READINGS for 2008-09-10

Didache | Companion | Sabbath




“Be glad when that happens…” – Luke 6:22
“Good morning, Mother Superior,” someone greeted me, and everyone started laughing.
I was with a Philippine media group on a familiarization tour of Hong Kong. During dinner, I made the sign of the cross and said grace before eating. One of my colleagues saw me and asked, “Are you Born Again?”
“Catholic Charismatic,” I said. She asked some more questions so I blabbered on about my spiritual renewal. Word must have gotten around because the next morning, everybody was calling me Mother Superior. I kind of felt persecuted and, I must admit, started regretting that I ever talked about my faith. But I remembered the teachings on persecution like the one mentioned in today’s Gospel.
So, trusting God’s promise that the downtrodden and the persecuted would be blessed, the next time someone teased me, I smiled and replied, “Hello, Sister.” And before I knew it, throughout the trip, the ladies were being called “Sister,” the men “Father,” and our leader, “Monsignor.” They simply got a kick out of their new titles.
Had I forgotten the Gospel when I felt persecuted, I would have missed the opportunity to infect my friends with a dose of my faith.Cynthia Santiago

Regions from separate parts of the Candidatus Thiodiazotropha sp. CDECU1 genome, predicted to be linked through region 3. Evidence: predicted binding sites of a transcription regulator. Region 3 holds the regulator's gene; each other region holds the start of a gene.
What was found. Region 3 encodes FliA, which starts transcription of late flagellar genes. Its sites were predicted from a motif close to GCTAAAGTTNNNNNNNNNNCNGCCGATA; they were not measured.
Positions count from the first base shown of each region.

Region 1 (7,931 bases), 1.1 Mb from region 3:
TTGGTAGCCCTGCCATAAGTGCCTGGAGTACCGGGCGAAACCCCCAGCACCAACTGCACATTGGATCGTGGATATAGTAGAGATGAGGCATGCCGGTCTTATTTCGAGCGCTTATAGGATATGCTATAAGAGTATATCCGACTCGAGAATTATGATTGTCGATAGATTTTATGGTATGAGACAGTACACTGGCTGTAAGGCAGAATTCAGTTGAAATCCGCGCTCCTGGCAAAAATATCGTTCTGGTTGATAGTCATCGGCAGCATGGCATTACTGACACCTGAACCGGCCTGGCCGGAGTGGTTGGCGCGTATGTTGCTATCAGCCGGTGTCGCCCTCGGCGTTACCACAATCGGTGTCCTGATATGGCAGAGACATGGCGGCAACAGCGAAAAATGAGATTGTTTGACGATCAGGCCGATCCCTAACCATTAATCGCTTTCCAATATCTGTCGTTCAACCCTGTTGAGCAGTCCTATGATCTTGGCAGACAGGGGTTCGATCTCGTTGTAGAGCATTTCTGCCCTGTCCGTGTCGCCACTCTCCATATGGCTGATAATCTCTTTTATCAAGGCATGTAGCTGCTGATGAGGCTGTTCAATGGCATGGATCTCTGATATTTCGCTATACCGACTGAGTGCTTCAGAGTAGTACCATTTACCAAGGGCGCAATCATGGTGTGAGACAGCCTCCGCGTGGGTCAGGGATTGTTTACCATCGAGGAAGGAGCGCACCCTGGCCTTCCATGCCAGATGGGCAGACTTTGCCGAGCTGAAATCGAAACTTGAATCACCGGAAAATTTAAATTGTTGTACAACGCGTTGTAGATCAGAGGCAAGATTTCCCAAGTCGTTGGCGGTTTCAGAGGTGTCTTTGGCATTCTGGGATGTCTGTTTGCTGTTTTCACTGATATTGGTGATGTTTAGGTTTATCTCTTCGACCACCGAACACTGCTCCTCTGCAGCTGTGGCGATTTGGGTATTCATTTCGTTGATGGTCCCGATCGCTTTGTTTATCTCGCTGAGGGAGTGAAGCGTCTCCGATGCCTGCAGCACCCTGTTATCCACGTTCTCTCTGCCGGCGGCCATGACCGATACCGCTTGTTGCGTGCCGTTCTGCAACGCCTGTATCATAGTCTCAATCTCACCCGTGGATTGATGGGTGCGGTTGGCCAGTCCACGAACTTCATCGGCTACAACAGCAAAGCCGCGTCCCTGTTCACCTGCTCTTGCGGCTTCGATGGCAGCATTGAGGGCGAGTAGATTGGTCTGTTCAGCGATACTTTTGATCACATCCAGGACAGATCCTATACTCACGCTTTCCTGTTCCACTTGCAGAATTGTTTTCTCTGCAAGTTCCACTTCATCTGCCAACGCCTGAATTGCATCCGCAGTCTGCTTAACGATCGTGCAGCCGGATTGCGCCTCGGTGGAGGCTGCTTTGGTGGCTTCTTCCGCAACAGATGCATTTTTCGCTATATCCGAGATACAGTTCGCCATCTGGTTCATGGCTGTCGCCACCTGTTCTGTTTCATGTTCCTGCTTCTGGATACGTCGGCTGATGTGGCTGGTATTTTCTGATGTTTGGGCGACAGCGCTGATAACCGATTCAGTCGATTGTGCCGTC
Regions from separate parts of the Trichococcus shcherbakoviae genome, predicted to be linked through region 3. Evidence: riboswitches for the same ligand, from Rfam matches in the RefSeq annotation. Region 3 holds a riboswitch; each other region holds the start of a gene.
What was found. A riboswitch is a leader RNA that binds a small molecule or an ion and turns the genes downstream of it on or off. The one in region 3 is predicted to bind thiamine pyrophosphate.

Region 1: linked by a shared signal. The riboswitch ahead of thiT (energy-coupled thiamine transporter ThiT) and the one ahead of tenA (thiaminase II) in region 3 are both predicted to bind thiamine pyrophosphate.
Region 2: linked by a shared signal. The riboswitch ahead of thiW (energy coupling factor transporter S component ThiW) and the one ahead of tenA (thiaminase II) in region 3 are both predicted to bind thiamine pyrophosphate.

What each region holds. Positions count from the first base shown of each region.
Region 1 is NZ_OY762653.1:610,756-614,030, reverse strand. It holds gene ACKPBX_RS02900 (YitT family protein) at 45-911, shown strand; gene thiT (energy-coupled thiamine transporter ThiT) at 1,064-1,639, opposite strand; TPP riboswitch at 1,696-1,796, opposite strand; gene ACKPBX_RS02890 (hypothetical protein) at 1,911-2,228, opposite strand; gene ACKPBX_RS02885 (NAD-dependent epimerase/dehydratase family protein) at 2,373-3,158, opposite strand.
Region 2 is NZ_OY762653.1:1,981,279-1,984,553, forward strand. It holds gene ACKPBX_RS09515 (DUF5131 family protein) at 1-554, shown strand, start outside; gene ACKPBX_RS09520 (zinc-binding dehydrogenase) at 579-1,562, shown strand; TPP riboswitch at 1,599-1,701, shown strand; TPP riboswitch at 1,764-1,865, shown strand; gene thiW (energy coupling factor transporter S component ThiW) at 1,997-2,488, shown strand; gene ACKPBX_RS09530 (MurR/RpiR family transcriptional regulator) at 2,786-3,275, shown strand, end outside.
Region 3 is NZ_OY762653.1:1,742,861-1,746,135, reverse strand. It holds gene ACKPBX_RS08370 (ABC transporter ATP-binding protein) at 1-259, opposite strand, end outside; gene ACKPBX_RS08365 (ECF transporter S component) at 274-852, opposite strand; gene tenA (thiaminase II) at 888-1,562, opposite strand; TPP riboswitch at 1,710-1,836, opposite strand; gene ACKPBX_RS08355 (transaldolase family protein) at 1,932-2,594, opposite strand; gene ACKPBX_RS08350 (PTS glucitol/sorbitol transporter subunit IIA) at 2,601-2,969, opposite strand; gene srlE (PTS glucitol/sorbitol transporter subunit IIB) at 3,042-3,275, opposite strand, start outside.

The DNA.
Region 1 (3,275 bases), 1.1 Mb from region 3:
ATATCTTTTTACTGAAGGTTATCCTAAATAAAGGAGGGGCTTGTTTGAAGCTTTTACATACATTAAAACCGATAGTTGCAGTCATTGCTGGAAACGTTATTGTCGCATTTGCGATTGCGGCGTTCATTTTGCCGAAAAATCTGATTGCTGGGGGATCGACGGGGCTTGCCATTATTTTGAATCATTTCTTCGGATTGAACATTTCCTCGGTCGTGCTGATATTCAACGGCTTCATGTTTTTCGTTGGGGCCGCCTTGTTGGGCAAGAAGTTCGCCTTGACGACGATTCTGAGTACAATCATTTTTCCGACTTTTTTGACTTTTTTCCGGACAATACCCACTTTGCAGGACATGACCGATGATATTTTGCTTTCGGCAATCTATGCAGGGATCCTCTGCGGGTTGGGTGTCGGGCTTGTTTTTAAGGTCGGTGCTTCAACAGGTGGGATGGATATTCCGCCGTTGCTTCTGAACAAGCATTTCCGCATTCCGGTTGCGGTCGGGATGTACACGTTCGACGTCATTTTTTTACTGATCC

Stand up for Jesus.
Lord, grant me the grace to seize every opportunity to share You with others.


The fundamental principle Paul is espousing here is that our lives are meant to be lived “for the Lord.” What does this really mean? It simply means that we need to take into account that we are not the sole masters of our lives and that our lives are a gift from God at least twice: firstly, in our birth and then secondly, in our redemption through the cross of Jesus. When we take this into account, Paul is telling us that we should all be willing to give Jesus a say in how we live our lives.
1 Corinthians 7:25-31
25 Brothers and sisters: In regard to virgins, I have no commandment from the Lord, but I give my opinion as one who by the Lord’s mercy is trustworthy. 26 So this is what I think best because of the present distress: that it is a good thing for a person to remain as he is. 27 Are you bound to a wife? Do not seek a separation. Are you free of a wife? Then do not look for a wife. 28 If you marry, however, you do not sin, nor does an unmarried woman sin if she marries; but such people will experience affliction in their earthly life, and I would like to spare you that. 29 I tell you, brothers, the time is running out. From now on, let those having wives act as not having them, 30 those weeping as not weeping, those rejoicing as not rejoicing, those buying as not owning, 31 those using the world as not using it fully. For the world in its present form is passing away.
Psalm 45:11-12, 14-15, 16-17
R: Listen to me, daughter; see and bend your ear.
10 [11] Hear, O daughter, and see; turn your ear, forget your people and your father’s house. 11 [12] So shall the king desire your beauty; for he is your lord, and you must worship him. (R) 13 [14] All glorious is the king’s daughter as she enters; her raiment is threaded with spun gold. 14 [15] In embroidered apparel she is borne in to the king; behind her the virgins of her train are brought to you. (R) 15 [16] They are borne in with gladness and joy; they enter the palace of the king. 16 [17] The place of your fathers your sons shall have; you shall make them princes through all the land. (R)